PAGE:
Anyway I called at 8:30 pm, and upon following the menu to press 4 to REMOVE or CANCEL your services, the automated voice on the other side told me that their office is closed after 8 pm, and that I needed to call back the next day.

Hmm, I wondered. I could have sworn I’ve called them later at night to report the service outage and whatnot. I think I’ve called at 9:55 pm on a Sunday night that Sopranos season permiere was about to air, rushing to add HBO and I somehow managed to talk to a live person.

So I called again, and this time pressed 3 to ADD a service. And voila! Within 2 seconds I was talking to a live person, and he politely took care of my request.

To be fair, whenever I call Comcast, I come away thinking their customer service is one of the best out of any utility companies I’ve had to deal with. So I didn’t want to complain to the guy about the trick they play on the phone — it’s not his fault that his company engages in a deceptive practice to turn away people who call to cancel their service. But it makes me glad that less of my money will be going to support a company like that!

Plaxo is dumb

Thursday, November 1, 2007

I created a Plaxo account a while ago to try it out for work. Someone recently sent me a request to connect, so I said what the heck, and dug it up to sign on.

But then I saw this really annoying module on my “pulse stream” page. It looked like it should be showing my Flickr photos, but it was showing generic photos instead. Seemed like some connection/authentication issue. So I clicked on “connect.”

dumb plaxo 1

That’s when I was asked, “How do you know You?”

Huh? Thought it was dumb, but I figured I can fix it by clicking “connect” after selecting all the different ways I could possibly know me.

dumb plaxo 2

Nope — I cannot connect with myself. So the annoying module persists. There’s NO WAY I’ll keep using this thing. Super crummy!

Steve Krug speaks at a SIGCHI meeting

Thursday, October 25, 2007

I checked out this event for three reasons:

  1. I never read Krug’s Don’t Make Me Think, but I read/heard it being referenced so much, that I felt that I shouldn’t miss a chance to see someone like that for free.
  2. I wanted to take the opportunity to attempt to network and do a little bit of recruiting since we’re currently hiring for an IA.
  3. I’ve never been inside Adobe. I was just curious!

Steve KrugWell — mission accomplished, I suppose. #1… To be honest, Krug’s talk that promised to reveal secrets behind creating a “perfect web page” was a bit disappointing, because it turned out to be nothing more than hammering home two of the most basic IA/user-interface design points for an hour. The two pointers — clearly indicate where you are on the site by highlighting a nav item or using a breadcrumb trail, and use a clear and consistent page title on each page — are not revolutionary by any means, and they’re something most UI designers practice without thinking about them. In fact, we do so much more nuanced thinking to solve complex UI problems everyday. To be fair to Krug, it might be true that some designers forget the basics when we get caught up in small details — but I still think he was overstating how many websites really do miss these two mindnumbingly simple steps. And he was truly exaggerating when he implied — although he cleverly never said so — that having those two things will give you a perfect web page.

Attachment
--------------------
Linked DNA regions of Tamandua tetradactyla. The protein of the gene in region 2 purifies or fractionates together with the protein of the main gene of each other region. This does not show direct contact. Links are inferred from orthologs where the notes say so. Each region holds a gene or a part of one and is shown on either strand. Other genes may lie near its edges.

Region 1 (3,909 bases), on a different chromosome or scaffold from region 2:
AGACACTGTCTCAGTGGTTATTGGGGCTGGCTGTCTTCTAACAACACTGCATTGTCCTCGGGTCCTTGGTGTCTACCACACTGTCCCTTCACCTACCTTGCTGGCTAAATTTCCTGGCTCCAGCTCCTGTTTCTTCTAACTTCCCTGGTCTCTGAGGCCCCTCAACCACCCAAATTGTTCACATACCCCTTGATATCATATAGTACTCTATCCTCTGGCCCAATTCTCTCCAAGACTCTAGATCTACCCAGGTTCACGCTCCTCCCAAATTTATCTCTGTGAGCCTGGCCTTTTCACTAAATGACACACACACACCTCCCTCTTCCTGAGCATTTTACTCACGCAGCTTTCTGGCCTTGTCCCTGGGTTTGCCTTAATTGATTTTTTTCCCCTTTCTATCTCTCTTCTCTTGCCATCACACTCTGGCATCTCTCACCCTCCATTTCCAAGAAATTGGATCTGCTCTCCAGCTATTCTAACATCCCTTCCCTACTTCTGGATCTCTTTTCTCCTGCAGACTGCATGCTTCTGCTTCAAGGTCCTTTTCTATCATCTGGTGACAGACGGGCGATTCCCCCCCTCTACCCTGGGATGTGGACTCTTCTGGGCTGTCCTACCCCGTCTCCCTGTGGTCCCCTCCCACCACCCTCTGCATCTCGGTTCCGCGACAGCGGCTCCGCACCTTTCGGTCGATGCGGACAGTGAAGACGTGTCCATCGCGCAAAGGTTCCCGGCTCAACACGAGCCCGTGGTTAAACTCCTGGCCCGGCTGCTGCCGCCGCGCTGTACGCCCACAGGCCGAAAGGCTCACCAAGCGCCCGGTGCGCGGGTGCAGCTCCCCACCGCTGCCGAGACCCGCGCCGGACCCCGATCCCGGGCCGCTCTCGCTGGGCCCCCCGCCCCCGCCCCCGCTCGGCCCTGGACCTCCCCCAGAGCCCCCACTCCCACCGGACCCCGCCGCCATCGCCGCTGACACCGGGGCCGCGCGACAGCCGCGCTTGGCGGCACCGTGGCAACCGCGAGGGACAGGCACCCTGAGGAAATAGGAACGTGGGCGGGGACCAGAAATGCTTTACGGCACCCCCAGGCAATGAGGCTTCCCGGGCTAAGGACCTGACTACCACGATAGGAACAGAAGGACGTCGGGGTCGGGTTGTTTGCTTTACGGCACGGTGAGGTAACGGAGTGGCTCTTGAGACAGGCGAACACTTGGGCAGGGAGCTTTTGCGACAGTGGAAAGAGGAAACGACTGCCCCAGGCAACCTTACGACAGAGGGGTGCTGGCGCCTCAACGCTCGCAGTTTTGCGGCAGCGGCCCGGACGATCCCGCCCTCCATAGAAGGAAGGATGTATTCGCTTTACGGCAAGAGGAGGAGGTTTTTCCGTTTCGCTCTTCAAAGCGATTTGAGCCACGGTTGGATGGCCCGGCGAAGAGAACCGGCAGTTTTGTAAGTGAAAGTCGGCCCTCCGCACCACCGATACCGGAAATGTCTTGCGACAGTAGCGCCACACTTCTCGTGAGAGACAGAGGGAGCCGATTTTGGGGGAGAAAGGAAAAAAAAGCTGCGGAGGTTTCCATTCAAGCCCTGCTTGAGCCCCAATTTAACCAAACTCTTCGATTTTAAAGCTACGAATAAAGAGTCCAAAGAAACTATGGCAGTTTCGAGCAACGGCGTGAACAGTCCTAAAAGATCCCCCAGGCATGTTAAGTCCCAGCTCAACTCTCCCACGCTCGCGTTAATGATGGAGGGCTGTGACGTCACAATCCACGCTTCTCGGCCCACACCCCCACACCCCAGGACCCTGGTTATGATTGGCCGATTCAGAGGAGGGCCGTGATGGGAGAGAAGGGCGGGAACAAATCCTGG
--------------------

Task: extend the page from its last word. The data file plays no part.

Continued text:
Then again, I have to remind myself that it was a free event after all, and his job is to educate the ones who may not be as familiar with the basics as others.

I still liked Krug as a speaker. He comes across as a genuine guy, and he reminds us all to always look at things from the user’s point of view. Also, he doesn’t speak with the Nielsen-esque conviction that you must follow all the rules to be successful. He recognizes that there are plenty of gray areas, that we all make mistakes, and that’s why we should frequently test and evaluate our work to catch the problems. For example, he was extremely kind to the site owner when we found that a “home” link on her site that we were viewing live as a group turned out to be a broken link. (At the end of his talk we all looked at URLs — suggested by the audience — to apply his two pointers.) Instead of singling out that site to talk about how important it is to check your site for broken links, Krug simply reminded us that everyone’s sites contain errors like that and more all the time. To him it’s not bad to make mistakes — but it is if you don’t find out by testing with users.

Oh, one more thing. He has not finished his “Site Navigation Identification Chart” — so that was not shared as promised at this time. He did say that his idea is based on plane spotting cards from World War II.

#2 was bit of a disappointment as well. I met a few people, but I didn’t quite get a chance to talk to as many people as I had hoped. If you are looking at this post and are looking for an IA opportunity, please send your resume to careers[at]

#3 — I really didn’t see enough of Adobe to make any impression. I don’t know what I was expecting, but I guess it’s no surprise that it looked like any other corporate giant.

(By the way I illustrated his mug since I didn’t have any photo that I could legally use for this post…)

Humidity, earthquake, and typhoon

Thursday, July 19, 2007

Oh how I missed you, Japan!

It’s been more than two weeks since we arrived here. I hope to do a more detailed post later, but I wanted to do a quick update to talk about three things.

Oh my frigging sweaty balls! I forgot how humid and uncomfortable summer can be in Japan. We change our pajamas daily because we wake up every morning in a pool of our own sweat.

Niigata area was hit again with a big earthquake. It looks pretty scary, but fortunately for us we were not affected.

The day after we went to Kyushu, a pretty big typhoon entered the country. We were greeted with rain and some strong wind, but we escaped the worst from this potential disaster, too. In other areas people suffered landslides and drowning.

Time and time again I’m reminded of the resilience of the people here. We feel lucky to have survived these things!